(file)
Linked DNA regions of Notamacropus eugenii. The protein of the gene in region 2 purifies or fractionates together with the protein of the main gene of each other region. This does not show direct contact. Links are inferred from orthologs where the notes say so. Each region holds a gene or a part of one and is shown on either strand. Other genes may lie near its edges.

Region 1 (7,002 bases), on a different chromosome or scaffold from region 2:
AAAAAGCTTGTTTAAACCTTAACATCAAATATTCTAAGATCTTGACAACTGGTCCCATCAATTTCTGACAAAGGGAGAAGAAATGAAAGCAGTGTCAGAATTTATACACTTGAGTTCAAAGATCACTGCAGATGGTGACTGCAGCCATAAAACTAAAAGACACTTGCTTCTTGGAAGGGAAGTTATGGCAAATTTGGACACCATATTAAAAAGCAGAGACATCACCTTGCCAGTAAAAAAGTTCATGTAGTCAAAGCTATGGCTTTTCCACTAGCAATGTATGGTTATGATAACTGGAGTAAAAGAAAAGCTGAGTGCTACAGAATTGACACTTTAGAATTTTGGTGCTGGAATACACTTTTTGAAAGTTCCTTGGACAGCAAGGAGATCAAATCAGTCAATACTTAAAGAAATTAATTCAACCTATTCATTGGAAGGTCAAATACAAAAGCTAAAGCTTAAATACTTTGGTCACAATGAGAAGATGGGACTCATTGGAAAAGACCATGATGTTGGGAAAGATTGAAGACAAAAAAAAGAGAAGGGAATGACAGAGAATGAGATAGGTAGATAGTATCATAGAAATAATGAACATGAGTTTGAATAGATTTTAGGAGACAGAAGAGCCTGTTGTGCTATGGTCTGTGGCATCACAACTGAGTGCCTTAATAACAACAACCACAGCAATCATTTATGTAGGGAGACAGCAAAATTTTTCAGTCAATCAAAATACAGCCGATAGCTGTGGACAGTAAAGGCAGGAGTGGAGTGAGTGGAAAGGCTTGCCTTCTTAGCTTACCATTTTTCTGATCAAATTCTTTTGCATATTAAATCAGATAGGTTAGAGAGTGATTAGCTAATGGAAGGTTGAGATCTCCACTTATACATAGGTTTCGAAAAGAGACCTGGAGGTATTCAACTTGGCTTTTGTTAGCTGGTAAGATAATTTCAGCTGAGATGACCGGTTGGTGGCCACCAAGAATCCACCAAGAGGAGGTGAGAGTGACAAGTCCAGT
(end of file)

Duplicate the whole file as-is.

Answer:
Linked DNA regions of Notamacropus eugenii. The protein of the gene in region 2 purifies or fractionates together with the protein of the main gene of each other region. This does not show direct contact. Links are inferred from orthologs where the notes say so. Each region holds a gene or a part of one and is shown on either strand. Other genes may lie near its edges.

Region 1 (7,002 bases), on a different chromosome or scaffold from region 2:
AAAAAGCTTGTTTAAACCTTAACATCAAATATTCTAAGATCTTGACAACTGGTCCCATCAATTTCTGACAAAGGGAGAAGAAATGAAAGCAGTGTCAGAATTTATACACTTGAGTTCAAAGATCACTGCAGATGGTGACTGCAGCCATAAAACTAAAAGACACTTGCTTCTTGGAAGGGAAGTTATGGCAAATTTGGACACCATATTAAAAAGCAGAGACATCACCTTGCCAGTAAAAAAGTTCATGTAGTCAAAGCTATGGCTTTTCCACTAGCAATGTATGGTTATGATAACTGGAGTAAAAGAAAAGCTGAGTGCTACAGAATTGACACTTTAGAATTTTGGTGCTGGAATACACTTTTTGAAAGTTCCTTGGACAGCAAGGAGATCAAATCAGTCAATACTTAAAGAAATTAATTCAACCTATTCATTGGAAGGTCAAATACAAAAGCTAAAGCTTAAATACTTTGGTCACAATGAGAAGATGGGACTCATTGGAAAAGACCATGATGTTGGGAAAGATTGAAGACAAAAAAAAGAGAAGGGAATGACAGAGAATGAGATAGGTAGATAGTATCATAGAAATAATGAACATGAGTTTGAATAGATTTTAGGAGACAGAAGAGCCTGTTGTGCTATGGTCTGTGGCATCACAACTGAGTGCCTTAATAACAACAACCACAGCAATCATTTATGTAGGGAGACAGCAAAATTTTTCAGTCAATCAAAATACAGCCGATAGCTGTGGACAGTAAAGGCAGGAGTGGAGTGAGTGGAAAGGCTTGCCTTCTTAGCTTACCATTTTTCTGATCAAATTCTTTTGCATATTAAATCAGATAGGTTAGAGAGTGATTAGCTAATGGAAGGTTGAGATCTCCACTTATACATAGGTTTCGAAAAGAGACCTGGAGGTATTCAACTTGGCTTTTGTTAGCTGGTAAGATAATTTCAGCTGAGATGACCGGTTGGTGGCCACCAAGAATCCACCAAGAGGAGGTGAGAGTGACAAGTCCAGT